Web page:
The Director of Planning and Community Development met with department staff to discuss work plans and projects to undertake in 2011. These reviews assist in developing goals and objectives that are in line with the City Manager’s expectations from staff.
After receiving a functional inventory of open space and conservation properties, the Department of Planning and Community Development has begun the early stages of the Open Space and Conservation master plan chapter. This will replace the 2000 chapter, and bridge the gap between the goals and recommendations contained within it, and the current and future land use chapter we have. Additionally, the chapter will include a recommended land management plan for City owned properties.
A final focus of the Planning and Community Development department for January was the establishment of goals and objectives for a sustainability plan. This plan, which the department is drafting, will examine ways that the City and community can be more sustainable. The first step in this plan is the creation of a survey for employees to take and offer feedback about processes and methods used by the departments and staff to be sustainable.
DEPARTMENTAL COLLABORATION & ENHANCEMENTS
Planning and Community Development staff assisted the Community Services and Inspection staff with a review of outstanding issues on several projects, and took the lead on reaching out to the developers. The plans/projects are as follows:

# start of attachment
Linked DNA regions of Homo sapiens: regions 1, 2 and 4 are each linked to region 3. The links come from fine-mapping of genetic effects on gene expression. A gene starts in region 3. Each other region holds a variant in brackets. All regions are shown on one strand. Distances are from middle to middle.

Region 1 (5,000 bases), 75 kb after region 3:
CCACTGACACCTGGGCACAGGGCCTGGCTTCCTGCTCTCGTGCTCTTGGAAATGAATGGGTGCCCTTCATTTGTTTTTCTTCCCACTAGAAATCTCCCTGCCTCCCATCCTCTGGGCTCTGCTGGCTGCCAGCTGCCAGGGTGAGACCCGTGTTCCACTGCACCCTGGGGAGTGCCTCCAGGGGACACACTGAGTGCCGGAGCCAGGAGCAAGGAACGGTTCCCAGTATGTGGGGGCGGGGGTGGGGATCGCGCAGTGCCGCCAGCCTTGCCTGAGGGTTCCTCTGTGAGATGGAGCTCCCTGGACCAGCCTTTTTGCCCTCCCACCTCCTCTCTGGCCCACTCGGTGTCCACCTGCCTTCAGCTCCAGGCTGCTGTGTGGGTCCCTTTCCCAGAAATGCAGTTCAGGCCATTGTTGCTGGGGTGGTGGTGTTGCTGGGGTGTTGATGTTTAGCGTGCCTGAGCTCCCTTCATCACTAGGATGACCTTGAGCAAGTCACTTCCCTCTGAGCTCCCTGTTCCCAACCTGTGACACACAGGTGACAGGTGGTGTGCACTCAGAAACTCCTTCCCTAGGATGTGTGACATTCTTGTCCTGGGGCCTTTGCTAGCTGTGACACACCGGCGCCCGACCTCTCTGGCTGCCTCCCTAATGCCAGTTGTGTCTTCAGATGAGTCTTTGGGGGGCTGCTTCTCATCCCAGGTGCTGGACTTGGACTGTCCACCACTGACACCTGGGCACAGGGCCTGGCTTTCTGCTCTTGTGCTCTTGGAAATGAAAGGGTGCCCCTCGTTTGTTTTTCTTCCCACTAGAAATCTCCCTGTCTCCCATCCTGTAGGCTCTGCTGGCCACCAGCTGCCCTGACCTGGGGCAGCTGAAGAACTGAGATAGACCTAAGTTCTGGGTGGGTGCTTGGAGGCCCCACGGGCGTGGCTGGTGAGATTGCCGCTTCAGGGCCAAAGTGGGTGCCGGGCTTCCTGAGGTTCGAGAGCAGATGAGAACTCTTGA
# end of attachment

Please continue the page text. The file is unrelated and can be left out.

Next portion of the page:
• Newington Dover bridge
• Indian Brook/Weeks Crossing traffic lights
• Picard Lane
• The Village at Thornwood Commons
• Property on Tolend Road, off Pacific Drive
• Gladiola Way
Planning staff continued to work with the Community Services and Police Departments on an updated Crosswalk Inventory and Assessment.
Planning staff worked with the Economic Development Director to put together and review an addendum for the 2007 Land Use chapter of the Master Plan focusing on Economic Development. This addendum includes goals and recommendations for continued economic vitality in Dover over the next 20 or so years.
Planning staff continues to work with Economic Development and Community Services staff to assist the vendor selected to perform the survey and geotechnical/environmental work on four parking lots (Orchard, First, Third and School Streets).
Planning staff continues to work with Economic Development, Parking and Community Services staff to review options for expanding the FastTrans service to include a short run shuttle between the transportation center and core businesses and properties downtown.
Planning staff worked with land owners of property at the following locations on development or redevelopment opportunities:
• Thornwood Lane/Middle Road
• Sixth Street, between Indian Brook Drive and Venture Drive
• Arch Street residents to discuss rezoning.
• Appaloosa Drive
• Property in the area of Tuttle Square
• Technical Review for 912 Central Avenue
• 287 Gulf Road
• Pacific Mills
• 344-350 Washington Street
• Chapel Street property